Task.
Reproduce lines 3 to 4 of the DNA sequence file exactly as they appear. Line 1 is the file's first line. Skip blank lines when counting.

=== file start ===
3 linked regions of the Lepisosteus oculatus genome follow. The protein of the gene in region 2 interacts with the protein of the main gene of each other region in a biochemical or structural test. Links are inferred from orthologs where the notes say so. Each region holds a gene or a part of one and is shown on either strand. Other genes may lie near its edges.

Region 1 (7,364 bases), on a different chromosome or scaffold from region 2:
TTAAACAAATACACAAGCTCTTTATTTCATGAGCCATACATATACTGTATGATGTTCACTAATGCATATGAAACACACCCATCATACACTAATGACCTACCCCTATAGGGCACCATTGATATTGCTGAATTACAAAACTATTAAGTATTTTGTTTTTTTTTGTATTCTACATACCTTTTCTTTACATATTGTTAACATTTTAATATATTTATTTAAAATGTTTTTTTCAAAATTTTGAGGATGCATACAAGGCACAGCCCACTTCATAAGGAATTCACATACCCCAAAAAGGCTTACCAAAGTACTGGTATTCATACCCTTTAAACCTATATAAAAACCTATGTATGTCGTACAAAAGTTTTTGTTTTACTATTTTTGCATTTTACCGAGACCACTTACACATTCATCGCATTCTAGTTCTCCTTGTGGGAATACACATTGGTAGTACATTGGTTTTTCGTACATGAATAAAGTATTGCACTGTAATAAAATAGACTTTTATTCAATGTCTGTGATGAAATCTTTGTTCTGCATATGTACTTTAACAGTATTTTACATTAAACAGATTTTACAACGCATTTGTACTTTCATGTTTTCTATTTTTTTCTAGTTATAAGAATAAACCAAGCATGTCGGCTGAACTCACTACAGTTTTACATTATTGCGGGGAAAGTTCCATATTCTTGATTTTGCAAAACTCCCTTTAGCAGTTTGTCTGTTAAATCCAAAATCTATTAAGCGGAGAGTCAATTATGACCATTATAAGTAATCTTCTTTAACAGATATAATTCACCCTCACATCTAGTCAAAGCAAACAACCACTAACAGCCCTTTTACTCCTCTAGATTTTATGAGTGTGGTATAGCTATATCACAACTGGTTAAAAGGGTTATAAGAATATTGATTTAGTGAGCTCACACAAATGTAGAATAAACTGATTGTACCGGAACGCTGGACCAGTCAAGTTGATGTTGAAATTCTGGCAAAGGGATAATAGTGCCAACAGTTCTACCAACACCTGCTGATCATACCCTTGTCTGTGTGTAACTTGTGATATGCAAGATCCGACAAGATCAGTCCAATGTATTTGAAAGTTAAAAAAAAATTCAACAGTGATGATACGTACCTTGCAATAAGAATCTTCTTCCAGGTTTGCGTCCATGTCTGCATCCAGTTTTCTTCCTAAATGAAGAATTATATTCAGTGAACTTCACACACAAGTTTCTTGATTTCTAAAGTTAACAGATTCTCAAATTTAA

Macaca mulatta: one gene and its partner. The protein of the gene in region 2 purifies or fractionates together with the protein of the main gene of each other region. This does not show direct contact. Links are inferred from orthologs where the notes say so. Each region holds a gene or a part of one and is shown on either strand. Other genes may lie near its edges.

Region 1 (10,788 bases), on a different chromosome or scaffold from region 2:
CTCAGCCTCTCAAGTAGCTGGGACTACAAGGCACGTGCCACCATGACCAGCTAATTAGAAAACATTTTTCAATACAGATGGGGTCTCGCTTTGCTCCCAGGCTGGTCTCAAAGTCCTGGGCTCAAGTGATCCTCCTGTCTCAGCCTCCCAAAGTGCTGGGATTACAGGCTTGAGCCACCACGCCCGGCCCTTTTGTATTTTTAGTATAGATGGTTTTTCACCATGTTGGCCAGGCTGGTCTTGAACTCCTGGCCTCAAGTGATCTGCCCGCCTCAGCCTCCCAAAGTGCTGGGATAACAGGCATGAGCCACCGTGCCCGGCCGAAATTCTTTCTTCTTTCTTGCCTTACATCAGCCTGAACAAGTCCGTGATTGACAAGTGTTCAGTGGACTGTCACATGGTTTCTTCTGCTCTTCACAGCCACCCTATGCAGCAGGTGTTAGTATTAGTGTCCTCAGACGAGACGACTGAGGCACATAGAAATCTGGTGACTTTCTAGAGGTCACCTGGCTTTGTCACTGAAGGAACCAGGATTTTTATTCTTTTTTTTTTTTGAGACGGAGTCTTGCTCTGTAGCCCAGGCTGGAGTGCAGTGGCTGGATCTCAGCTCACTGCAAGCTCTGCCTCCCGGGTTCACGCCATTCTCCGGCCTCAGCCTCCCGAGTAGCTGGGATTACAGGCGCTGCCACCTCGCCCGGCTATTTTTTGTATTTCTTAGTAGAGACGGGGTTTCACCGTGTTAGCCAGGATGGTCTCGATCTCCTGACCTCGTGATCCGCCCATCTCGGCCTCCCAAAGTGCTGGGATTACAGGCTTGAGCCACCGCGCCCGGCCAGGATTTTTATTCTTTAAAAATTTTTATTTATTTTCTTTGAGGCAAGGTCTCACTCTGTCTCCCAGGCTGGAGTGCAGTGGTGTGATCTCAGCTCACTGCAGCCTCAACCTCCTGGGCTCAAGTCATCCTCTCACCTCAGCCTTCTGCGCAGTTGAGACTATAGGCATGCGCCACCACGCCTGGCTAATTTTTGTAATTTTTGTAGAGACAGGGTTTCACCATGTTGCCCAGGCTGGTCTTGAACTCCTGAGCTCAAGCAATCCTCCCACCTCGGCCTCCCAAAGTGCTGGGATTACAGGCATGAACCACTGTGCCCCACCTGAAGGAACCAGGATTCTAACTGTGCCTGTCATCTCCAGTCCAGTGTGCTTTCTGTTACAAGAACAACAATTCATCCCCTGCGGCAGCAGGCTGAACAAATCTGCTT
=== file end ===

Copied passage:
TTAAACAAATACACAAGCTCTTTATTTCATGAGCCATACATATACTGTATGATGTTCACTAATGCATATGAAACACACCCATCATACACTAATGACCTACCCCTATAGGGCACCATTGATATTGCTGAATTACAAAACTATTAAGTATTTTGTTTTTTTTTGTATTCTACATACCTTTTCTTTACATATTGTTAACATTTTAATATATTTATTTAAAATGTTTTTTTCAAAATTTTGAGGATGCATACAAGGCACAGCCCACTTCATAAGGAATTCACATACCCCAAAAAGGCTTACCAAAGTACTGGTATTCATACCCTTTAAACCTATATAAAAACCTATGTATGTCGTACAAAAGTTTTTGTTTTACTATTTTTGCATTTTACCGAGACCACTTACACATTCATCGCATTCTAGTTCTCCTTGTGGGAATACACATTGGTAGTACATTGGTTTTTCGTACATGAATAAAGTATTGCACTGTAATAAAATAGACTTTTATTCAATGTCTGTGATGAAATCTTTGTTCTGCATATGTACTTTAACAGTATTTTACATTAAACAGATTTTACAACGCATTTGTACTTTCATGTTTTCTATTTTTTTCTAGTTATAAGAATAAACCAAGCATGTCGGCTGAACTCACTACAGTTTTACATTATTGCGGGGAAAGTTCCATATTCTTGATTTTGCAAAACTCCCTTTAGCAGTTTGTCTGTTAAATCCAAAATCTATTAAGCGGAGAGTCAATTATGACCATTATAAGTAATCTTCTTTAACAGATATAATTCACCCTCACATCTAGTCAAAGCAAACAACCACTAACAGCCCTTTTACTCCTCTAGATTTTATGAGTGTGGTATAGCTATATCACAACTGGTTAAAAGGGTTATAAGAATATTGATTTAGTGAGCTCACACAAATGTAGAATAAACTGATTGTACCGGAACGCTGGACCAGTCAAGTTGATGTTGAAATTCTGGCAAAGGGATAATAGTGCCAACAGTTCTACCAACACCTGCTGATCATACCCTTGTCTGTGTGTAACTTGTGATATGCAAGATCCGACAAGATCAGTCCAATGTATTTGAAAGTTAAAAAAAAATTCAACAGTGATGATACGTACCTTGCAATAAGAATCTTCTTCCAGGTTTGCGTCCATGTCTGCATCCAGTTTTCTTCCTAAATGAAGAATTATATTCAGTGAACTTCACACACAAGTTTCTTGATTTCTAAAGTTAACAGATTCTCAAATTTAA

Macaca mulatta: one gene and its partner. The protein of the gene in region 2 purifies or fractionates together with the protein of the main gene of each other region. This does not show direct contact. Links are inferred from orthologs where the notes say so. Each region holds a gene or a part of one and is shown on either strand. Other genes may lie near its edges.